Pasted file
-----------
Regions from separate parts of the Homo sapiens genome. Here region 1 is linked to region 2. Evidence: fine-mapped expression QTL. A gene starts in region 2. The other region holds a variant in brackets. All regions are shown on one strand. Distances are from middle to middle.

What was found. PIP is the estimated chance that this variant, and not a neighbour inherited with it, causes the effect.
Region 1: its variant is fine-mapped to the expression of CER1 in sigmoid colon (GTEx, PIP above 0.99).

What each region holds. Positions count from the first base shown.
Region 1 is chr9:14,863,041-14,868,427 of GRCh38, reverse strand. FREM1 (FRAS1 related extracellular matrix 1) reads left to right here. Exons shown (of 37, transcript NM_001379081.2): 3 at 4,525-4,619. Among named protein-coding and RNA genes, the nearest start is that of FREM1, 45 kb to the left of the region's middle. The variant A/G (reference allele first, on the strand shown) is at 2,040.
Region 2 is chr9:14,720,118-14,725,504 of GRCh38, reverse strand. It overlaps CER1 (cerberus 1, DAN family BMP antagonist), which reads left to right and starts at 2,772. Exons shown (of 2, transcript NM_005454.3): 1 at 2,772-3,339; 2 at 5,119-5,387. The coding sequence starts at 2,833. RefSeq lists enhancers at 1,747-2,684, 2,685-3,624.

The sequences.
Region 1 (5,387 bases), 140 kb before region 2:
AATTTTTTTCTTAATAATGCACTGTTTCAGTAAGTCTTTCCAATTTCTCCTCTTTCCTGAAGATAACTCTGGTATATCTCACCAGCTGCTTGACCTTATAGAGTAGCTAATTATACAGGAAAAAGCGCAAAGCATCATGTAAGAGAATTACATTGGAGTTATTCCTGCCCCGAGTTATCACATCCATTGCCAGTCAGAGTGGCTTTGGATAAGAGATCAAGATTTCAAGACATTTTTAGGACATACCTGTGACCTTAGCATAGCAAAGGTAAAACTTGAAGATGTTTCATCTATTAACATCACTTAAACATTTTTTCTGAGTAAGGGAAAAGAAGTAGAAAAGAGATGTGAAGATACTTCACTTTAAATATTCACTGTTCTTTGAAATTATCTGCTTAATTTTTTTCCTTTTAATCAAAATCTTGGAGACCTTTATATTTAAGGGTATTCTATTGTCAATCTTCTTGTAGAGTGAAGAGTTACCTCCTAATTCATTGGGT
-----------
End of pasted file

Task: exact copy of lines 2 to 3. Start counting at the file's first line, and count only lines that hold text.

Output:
What was found. PIP is the estimated chance that this variant, and not a neighbour inherited with it, causes the effect.
Region 1: its variant is fine-mapped to the expression of CER1 in sigmoid colon (GTEx, PIP above 0.99).